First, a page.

UK | ISBA: Don’t Believe the Hype

11/26 By IAS Team
People shadows

If you have read the trade press recently, you will no doubt be thinking that robots have taken over digital advertising and that everything sane about using this marketing channel has gone to pot. You will also no doubt be feeling bewildered about what is happening to your marketing budget and the potential waste that is being reported by these fraudulent practices. I don’t blame you, I would too. We spend our money in good faith, and the least that we should expect is a fair transactional environment.

Headlines such as “60% of Mercedes ads served to bots”, that ran in the Financial Times this summer, catch the eye! They are supposed to. But can as much as 60% of digital impression really be generated by bots and not humans? And that the cost of this is being passed onto unwitting advertisers?

Let’s be honest with each other. There is a fraud issue within the digital advertising space, just like there was with click-fraud in the Search space around 2002/2003, but the good news is that the problem is nowhere near as big as some people would like to have you believe.

We see over 30bn impressions every month, so we feel very confident that we have robust data. We do not see a 50% or 60% fraud problem. It is closer to around the 13% mark for display and 15% for video according to Integral Ad Science Q4 2014 Media Quality Report. Of course, these are averages, and we see these numbers increase on networks and exchanges, due mainly to the absence of direct trading and a move towards more programmatic channels. This is to be expected, as you remove the human element from the equation, you give the fraudsters more opportunities to operate.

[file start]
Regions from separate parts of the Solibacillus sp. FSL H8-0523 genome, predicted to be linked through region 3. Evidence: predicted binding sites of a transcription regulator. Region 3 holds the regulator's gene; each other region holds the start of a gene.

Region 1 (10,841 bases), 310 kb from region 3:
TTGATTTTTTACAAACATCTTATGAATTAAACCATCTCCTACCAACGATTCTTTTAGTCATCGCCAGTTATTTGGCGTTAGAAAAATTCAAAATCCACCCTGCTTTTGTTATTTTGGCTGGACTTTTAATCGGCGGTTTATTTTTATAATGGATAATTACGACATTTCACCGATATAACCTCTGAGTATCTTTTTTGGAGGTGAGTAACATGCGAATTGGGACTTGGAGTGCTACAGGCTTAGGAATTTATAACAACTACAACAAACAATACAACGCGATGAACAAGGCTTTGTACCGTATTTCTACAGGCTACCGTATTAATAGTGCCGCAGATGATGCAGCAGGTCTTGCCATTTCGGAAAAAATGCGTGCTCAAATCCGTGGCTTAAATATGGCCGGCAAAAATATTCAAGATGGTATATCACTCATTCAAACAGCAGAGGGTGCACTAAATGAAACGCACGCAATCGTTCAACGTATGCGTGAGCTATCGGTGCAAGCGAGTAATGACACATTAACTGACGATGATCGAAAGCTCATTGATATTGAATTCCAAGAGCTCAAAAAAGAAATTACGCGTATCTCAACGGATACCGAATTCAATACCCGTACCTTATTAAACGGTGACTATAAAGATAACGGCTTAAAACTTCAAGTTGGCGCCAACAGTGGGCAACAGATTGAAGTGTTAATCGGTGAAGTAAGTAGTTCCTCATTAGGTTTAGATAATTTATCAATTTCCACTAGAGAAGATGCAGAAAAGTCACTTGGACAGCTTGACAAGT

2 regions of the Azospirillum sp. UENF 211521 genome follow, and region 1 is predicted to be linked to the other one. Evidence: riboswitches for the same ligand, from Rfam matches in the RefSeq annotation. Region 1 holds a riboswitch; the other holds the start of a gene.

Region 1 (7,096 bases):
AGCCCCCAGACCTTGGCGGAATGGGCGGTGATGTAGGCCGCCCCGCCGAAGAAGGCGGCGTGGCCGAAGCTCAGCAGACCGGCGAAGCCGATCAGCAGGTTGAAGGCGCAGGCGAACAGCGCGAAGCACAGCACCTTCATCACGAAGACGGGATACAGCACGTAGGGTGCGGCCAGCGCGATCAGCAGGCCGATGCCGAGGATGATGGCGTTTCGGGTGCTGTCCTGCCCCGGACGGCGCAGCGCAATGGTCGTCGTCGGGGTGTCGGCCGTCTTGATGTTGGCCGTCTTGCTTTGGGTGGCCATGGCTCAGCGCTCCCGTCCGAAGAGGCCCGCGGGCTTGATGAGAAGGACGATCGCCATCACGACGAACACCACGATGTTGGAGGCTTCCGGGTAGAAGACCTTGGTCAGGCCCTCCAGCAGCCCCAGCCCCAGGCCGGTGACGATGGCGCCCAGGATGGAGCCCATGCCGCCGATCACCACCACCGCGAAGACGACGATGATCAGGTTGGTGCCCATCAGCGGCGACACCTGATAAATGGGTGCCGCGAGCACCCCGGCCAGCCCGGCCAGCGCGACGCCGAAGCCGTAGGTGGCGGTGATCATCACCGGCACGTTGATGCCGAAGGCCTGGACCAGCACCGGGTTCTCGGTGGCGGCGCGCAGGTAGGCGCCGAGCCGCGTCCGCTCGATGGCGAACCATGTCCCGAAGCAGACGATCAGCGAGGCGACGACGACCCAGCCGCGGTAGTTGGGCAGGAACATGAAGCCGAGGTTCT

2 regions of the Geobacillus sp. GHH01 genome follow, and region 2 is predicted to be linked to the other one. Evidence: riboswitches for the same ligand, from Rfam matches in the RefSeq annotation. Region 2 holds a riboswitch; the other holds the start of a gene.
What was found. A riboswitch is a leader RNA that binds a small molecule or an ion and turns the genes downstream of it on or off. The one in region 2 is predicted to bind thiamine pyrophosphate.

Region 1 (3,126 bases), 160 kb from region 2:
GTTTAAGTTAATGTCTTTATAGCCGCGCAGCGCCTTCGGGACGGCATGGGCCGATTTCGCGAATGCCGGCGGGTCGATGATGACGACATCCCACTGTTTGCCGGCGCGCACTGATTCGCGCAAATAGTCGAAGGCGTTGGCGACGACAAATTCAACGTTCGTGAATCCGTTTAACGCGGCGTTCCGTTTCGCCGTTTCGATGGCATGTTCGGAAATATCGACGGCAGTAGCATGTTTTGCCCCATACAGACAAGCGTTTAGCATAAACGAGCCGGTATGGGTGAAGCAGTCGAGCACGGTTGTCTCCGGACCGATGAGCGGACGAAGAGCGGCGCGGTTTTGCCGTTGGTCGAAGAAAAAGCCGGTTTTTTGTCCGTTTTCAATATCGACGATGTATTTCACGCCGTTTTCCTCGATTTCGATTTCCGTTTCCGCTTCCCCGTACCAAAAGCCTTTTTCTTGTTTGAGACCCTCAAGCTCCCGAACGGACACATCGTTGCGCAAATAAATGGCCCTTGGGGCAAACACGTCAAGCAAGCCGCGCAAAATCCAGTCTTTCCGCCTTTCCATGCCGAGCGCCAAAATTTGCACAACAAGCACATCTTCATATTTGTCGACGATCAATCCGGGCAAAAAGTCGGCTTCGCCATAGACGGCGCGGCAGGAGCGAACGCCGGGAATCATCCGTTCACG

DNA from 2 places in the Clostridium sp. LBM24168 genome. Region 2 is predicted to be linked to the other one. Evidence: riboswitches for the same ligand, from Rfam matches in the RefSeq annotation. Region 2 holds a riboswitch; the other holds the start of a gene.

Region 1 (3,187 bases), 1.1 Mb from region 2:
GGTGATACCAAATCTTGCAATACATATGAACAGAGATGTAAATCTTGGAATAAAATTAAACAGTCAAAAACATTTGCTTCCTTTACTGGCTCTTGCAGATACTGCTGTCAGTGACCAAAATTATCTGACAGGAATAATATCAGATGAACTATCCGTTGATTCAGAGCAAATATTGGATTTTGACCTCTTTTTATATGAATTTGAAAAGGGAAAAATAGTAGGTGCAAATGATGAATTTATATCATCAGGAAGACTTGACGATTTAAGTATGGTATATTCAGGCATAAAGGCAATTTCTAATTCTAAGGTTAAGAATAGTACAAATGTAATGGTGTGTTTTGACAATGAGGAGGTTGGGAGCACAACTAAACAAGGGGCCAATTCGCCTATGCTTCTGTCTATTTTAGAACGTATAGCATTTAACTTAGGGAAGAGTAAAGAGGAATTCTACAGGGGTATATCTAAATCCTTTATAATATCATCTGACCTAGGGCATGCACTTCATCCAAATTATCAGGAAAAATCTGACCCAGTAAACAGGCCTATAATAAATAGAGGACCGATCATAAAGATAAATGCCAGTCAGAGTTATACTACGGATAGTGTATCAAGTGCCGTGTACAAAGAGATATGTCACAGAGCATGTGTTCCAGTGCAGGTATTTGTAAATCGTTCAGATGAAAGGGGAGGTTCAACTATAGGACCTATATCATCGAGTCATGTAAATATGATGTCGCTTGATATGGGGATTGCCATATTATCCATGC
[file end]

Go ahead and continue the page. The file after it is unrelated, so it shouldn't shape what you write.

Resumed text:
I am not for one minute suggesting that these numbers are acceptable, and we need to work hard to remove this wastage from digital campaigns and mitigate the risk of digital ad fraud.

So why do some people highlight such high fraudulent numbers? If you were being cynical, you would say to sell products or services. Maybe. However, the real answer is more likely to be all to do with the technology being used and the ability to determine if an impression is fraudulent or not.

Not all technology is the same.  Some vendors see one impression on a website and brand the whole domain or website as fraudulent. Imagine if that one bad impression was on a site as big as The Daily Mail – you would be dismissing a site with over 70 million impressions every day as a fraudulent site, and removing millions of good impressions with the one bad fraudulent impression.

This response to the fraud problem is no good for genuine publishers or advertisers, as it has the potential to restrict the supply chain and over inflates the real issue.

We do have a problem with fraud, and it is important that we remove this wastage from digital trading, but it’s not the 60% that some people would like you to believe.

If we are going to improve this situation, it is important that marketers and their agencies work with credible vendors who have the technology that understands that this is an impression level issue and who can help you reduce wastage by blocking ads served to the Fraudsters and help you target your ads and advertising revenue to those genuine publisher that are working hard on your behalf to help you reach your campaign goals.

Read more here.